Our study demonstrated that 60.6% of S. aureus isolates were sea positive. It is interesting to note that this prevalence is higher than that reported in some other studies performed in various regions in Iran, such as Tehran, [13] as well as in some other countries. [14],[15],[16] It may be due to the presence of a specific strain of S. aureus carrying sea gene in our region, which needs to be studied further.

In the present study, the frequency of sea-positive isolates observed in blood specimens was 72.7%, which may be related to its role in virulence. For this reason, further study on the expression of sea gene is proposed. Also, we found that sea gene has been detected in MSSA more than in MRSA isolates, which is compatible with the previous observations [14],[16],[17] that confirmed an inverse relationship between sea and mecA genes.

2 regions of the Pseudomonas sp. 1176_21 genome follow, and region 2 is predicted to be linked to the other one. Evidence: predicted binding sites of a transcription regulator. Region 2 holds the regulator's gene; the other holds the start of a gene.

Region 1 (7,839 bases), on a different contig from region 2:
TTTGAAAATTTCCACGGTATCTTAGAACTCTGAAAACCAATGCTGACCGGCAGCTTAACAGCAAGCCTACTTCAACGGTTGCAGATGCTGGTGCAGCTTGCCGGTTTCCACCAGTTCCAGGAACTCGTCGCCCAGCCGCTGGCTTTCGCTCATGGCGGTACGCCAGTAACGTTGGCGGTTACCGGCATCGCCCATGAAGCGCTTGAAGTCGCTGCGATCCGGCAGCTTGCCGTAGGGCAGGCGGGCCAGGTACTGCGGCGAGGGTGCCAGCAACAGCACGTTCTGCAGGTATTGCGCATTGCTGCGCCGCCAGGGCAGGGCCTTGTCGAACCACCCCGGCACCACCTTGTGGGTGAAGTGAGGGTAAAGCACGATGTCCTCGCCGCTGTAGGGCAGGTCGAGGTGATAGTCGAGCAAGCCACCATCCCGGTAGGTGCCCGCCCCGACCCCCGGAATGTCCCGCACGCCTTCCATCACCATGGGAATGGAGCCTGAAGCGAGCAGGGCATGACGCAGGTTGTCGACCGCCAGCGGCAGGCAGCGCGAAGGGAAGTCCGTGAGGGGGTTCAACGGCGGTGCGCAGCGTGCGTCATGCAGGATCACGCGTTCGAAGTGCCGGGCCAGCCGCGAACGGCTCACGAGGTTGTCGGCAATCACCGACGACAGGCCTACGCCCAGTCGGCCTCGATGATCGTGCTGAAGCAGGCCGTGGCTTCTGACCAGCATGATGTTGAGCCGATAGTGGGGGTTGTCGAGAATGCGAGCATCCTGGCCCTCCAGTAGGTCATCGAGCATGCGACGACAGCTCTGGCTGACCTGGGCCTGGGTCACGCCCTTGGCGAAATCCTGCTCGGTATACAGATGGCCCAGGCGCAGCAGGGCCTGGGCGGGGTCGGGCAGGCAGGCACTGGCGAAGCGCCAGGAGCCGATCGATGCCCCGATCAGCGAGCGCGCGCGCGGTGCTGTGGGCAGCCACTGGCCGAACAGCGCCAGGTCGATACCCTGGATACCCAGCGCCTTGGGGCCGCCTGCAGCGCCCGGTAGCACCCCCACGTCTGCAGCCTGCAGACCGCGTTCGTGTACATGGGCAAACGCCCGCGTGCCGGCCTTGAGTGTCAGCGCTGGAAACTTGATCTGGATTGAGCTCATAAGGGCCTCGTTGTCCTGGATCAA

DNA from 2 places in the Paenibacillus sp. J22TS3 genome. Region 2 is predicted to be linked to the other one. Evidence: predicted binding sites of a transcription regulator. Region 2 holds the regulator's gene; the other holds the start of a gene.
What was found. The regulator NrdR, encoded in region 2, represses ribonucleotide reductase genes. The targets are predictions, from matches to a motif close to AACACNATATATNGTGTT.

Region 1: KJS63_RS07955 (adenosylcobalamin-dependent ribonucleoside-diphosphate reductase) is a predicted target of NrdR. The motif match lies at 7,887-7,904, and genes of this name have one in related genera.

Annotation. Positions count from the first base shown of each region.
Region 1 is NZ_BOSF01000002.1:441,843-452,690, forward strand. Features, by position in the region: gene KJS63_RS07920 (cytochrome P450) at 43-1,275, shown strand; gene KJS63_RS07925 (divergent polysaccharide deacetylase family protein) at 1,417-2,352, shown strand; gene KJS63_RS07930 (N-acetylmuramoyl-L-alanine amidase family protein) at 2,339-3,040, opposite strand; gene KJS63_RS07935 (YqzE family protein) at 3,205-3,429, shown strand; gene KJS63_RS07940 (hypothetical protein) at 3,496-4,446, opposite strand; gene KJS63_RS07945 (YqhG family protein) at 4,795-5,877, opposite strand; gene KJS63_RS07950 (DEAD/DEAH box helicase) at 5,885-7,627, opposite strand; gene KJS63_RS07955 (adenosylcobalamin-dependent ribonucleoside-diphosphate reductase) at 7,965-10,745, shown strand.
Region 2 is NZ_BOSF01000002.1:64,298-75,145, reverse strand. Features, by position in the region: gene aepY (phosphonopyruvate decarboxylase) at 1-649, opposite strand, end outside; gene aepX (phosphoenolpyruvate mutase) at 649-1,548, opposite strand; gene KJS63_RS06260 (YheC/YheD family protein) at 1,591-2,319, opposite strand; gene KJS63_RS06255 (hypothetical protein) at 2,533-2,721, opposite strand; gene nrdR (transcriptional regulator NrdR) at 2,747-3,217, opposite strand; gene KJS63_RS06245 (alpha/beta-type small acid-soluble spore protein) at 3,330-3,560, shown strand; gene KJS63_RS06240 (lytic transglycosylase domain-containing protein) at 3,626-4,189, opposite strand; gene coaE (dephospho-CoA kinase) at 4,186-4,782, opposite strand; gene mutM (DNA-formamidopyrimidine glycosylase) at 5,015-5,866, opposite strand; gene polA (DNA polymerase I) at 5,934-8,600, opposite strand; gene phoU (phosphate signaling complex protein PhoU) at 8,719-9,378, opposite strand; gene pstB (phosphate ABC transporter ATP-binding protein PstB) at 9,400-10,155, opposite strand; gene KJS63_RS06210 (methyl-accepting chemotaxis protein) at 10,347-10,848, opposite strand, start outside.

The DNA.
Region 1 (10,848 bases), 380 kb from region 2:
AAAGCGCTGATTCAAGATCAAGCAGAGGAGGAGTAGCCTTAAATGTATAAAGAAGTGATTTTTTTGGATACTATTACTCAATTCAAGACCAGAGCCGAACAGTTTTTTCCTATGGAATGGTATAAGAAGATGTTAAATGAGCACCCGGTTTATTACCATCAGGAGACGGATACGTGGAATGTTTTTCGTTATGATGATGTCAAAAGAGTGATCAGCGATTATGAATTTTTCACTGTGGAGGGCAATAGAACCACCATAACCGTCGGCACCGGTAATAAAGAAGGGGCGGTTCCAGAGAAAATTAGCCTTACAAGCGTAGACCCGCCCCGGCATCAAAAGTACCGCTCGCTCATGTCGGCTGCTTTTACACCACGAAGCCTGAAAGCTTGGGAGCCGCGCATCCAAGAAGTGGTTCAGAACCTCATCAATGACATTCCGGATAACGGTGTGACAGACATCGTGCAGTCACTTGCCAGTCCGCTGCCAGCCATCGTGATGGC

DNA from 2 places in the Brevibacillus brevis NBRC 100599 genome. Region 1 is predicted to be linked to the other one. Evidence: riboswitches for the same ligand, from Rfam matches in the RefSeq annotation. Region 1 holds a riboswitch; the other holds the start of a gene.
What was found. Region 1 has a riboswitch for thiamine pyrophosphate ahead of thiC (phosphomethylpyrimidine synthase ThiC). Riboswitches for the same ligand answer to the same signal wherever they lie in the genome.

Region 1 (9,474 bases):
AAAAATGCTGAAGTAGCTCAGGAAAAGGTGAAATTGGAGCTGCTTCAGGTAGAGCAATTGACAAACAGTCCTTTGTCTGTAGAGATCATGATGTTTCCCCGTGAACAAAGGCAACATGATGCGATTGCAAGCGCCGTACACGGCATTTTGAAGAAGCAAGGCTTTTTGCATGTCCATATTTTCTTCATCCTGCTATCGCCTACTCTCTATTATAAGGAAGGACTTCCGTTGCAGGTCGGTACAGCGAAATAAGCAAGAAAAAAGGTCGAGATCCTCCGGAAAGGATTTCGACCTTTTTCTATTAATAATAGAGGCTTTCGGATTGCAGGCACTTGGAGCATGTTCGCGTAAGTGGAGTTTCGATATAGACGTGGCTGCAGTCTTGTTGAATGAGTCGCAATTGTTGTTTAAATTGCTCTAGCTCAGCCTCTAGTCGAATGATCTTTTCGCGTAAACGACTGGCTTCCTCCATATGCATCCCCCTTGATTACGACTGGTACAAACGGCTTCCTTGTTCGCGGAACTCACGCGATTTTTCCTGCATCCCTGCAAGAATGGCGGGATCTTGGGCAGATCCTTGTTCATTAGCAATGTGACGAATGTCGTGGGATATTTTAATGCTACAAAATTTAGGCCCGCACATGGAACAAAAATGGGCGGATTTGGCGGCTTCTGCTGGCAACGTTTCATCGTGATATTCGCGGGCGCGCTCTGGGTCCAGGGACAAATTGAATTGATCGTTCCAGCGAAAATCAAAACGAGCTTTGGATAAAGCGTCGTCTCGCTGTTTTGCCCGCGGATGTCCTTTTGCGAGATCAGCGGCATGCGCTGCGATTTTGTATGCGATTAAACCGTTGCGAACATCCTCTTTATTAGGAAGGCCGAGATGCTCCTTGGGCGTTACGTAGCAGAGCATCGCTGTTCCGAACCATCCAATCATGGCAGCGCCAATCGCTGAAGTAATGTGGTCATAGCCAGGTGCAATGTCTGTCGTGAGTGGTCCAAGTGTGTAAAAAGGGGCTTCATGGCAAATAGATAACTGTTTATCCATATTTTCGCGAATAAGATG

Another point worth mentioning is that the sea gene was much frequent in S. aureus isolated from healthy carriers, men and people of age less than 20 years than in the other tested groups, but this difference was not statistically significant (P > 0.05).

Our study measured the frequency of sea gene and the reason for the high frequency of this gene in healthy carriers than in patients is unknown. It may be because S. aureus carrying enterotoxins are transferred easily between healthy carriers than patients and can cause infections in their host. Indeed, it is our question and further studies with animal models need to be done to determine how the presence of Staphylococcal toxins can influence the pathogenicity of S. aureus infections.

Frequency of seb gene among S. aureus isolates in our region was 27.1%, which is similar to some other studies performed in various regions which showed 27.4% and 23% frequencies. [14],[16] But in many other studies, the frequency of this gene was reported to be lesser than our finding (8%, 7.4% and 6%). [17],[18],[19] This may be related to the different epidemiological factors such as type of strain, type of specimen and condition of the patient.